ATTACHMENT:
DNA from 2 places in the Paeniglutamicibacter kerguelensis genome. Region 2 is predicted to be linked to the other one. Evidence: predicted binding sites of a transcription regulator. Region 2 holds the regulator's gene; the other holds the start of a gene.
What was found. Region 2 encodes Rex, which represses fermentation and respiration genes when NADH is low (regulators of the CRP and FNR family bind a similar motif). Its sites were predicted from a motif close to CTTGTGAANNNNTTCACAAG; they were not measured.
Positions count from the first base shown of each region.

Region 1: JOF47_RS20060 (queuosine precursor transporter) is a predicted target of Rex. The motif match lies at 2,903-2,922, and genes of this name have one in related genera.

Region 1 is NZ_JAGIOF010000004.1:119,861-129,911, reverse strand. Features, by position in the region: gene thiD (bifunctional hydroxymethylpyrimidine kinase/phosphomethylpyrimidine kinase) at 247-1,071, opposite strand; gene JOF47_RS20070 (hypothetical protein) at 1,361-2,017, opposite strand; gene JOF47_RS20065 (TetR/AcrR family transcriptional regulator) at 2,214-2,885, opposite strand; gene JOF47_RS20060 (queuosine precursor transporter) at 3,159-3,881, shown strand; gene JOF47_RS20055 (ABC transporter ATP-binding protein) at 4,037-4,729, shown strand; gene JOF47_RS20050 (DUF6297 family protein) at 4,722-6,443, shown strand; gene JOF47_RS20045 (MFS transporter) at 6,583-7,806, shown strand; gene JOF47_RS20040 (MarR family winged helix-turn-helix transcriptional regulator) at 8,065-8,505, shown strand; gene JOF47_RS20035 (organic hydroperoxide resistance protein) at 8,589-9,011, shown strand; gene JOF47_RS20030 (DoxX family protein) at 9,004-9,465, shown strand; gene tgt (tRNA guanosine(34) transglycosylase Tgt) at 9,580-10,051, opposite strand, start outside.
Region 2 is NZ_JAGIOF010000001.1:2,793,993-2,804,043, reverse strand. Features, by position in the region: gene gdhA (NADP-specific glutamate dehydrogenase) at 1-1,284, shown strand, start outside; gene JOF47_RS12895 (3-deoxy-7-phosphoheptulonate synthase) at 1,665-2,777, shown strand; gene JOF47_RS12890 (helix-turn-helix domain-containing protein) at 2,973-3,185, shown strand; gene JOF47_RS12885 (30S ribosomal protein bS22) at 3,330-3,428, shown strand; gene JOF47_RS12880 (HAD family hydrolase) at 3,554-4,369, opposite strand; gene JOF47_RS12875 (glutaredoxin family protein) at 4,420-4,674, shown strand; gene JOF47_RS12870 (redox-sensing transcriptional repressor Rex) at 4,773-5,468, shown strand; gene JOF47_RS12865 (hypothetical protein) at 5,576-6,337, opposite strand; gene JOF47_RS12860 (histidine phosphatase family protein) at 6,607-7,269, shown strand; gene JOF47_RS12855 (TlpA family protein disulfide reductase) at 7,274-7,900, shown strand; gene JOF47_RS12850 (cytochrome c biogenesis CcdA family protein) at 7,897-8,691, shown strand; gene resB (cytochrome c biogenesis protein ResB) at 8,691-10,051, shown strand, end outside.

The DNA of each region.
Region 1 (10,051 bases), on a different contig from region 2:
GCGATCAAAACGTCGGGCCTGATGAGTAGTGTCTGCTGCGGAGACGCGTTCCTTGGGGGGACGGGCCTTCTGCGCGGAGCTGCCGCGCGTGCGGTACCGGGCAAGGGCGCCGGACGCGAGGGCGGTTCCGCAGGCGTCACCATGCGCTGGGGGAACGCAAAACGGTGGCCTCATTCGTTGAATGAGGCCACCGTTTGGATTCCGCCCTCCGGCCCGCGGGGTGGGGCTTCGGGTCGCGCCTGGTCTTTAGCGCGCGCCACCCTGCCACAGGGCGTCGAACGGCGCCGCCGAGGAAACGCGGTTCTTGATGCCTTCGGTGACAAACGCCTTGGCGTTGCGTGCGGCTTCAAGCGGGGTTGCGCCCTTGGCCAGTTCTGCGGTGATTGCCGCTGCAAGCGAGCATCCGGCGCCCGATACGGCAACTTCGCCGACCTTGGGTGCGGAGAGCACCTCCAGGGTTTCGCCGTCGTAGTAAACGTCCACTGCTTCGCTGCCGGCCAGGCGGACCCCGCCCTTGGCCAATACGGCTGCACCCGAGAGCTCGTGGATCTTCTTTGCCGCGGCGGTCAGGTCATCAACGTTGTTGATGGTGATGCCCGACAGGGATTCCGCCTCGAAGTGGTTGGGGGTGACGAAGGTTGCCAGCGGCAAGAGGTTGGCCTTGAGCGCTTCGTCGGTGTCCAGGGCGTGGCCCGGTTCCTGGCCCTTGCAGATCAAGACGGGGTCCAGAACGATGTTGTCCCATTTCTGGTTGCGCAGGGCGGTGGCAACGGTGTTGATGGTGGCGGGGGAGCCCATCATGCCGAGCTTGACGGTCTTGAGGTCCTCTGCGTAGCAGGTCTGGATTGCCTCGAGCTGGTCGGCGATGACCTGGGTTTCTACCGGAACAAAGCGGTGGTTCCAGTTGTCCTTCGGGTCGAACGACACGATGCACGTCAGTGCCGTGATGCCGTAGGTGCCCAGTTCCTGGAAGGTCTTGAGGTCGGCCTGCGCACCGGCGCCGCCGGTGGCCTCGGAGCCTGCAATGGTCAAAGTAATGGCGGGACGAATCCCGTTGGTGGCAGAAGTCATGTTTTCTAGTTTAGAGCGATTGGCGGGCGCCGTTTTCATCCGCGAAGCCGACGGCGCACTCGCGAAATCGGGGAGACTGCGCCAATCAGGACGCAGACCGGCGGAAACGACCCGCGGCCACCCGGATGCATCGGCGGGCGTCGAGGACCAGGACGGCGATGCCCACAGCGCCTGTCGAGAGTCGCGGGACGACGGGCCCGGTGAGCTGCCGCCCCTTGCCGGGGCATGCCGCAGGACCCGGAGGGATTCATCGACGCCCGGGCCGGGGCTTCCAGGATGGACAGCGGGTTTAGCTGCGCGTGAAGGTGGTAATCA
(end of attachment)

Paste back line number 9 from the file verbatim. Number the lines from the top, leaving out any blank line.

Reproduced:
GCGATCAAAACGTCGGGCCTGATGAGTAGTGTCTGCTGCGGAGACGCGTTCCTTGGGGGGACGGGCCTTCTGCGCGGAGCTGCCGCGCGTGCGGTACCGGGCAAGGGCGCCGGACGCGAGGGCGGTTCCGCAGGCGTCACCATGCGCTGGGGGAACGCAAAACGGTGGCCTCATTCGTTGAATGAGGCCACCGTTTGGATTCCGCCCTCCGGCCCGCGGGGTGGGGCTTCGGGTCGCGCCTGGTCTTTAGCGCGCGCCACCCTGCCACAGGGCGTCGAACGGCGCCGCCGAGGAAACGCGGTTCTTGATGCCTTCGGTGACAAACGCCTTGGCGTTGCGTGCGGCTTCAAGCGGGGTTGCGCCCTTGGCCAGTTCTGCGGTGATTGCCGCTGCAAGCGAGCATCCGGCGCCCGATACGGCAACTTCGCCGACCTTGGGTGCGGAGAGCACCTCCAGGGTTTCGCCGTCGTAGTAAACGTCCACTGCTTCGCTGCCGGCCAGGCGGACCCCGCCCTTGGCCAATACGGCTGCACCCGAGAGCTCGTGGATCTTCTTTGCCGCGGCGGTCAGGTCATCAACGTTGTTGATGGTGATGCCCGACAGGGATTCCGCCTCGAAGTGGTTGGGGGTGACGAAGGTTGCCAGCGGCAAGAGGTTGGCCTTGAGCGCTTCGTCGGTGTCCAGGGCGTGGCCCGGTTCCTGGCCCTTGCAGATCAAGACGGGGTCCAGAACGATGTTGTCCCATTTCTGGTTGCGCAGGGCGGTGGCAACGGTGTTGATGGTGGCGGGGGAGCCCATCATGCCGAGCTTGACGGTCTTGAGGTCCTCTGCGTAGCAGGTCTGGATTGCCTCGAGCTGGTCGGCGATGACCTGGGTTTCTACCGGAACAAAGCGGTGGTTCCAGTTGTCCTTCGGGTCGAACGACACGATGCACGTCAGTGCCGTGATGCCGTAGGTGCCCAGTTCCTGGAAGGTCTTGAGGTCGGCCTGCGCACCGGCGCCGCCGGTGGCCTCGGAGCCTGCAATGGTCAAAGTAATGGCGGGACGAATCCCGTTGGTGGCAGAAGTCATGTTTTCTAGTTTAGAGCGATTGGCGGGCGCCGTTTTCATCCGCGAAGCCGACGGCGCACTCGCGAAATCGGGGAGACTGCGCCAATCAGGACGCAGACCGGCGGAAACGACCCGCGGCCACCCGGATGCATCGGCGGGCGTCGAGGACCAGGACGGCGATGCCCACAGCGCCTGTCGAGAGTCGCGGGACGACGGGCCCGGTGAGCTGCCGCCCCTTGCCGGGGCATGCCGCAGGACCCGGAGGGATTCATCGACGCCCGGGCCGGGGCTTCCAGGATGGACAGCGGGTTTAGCTGCGCGTGAAGGTGGTAATCA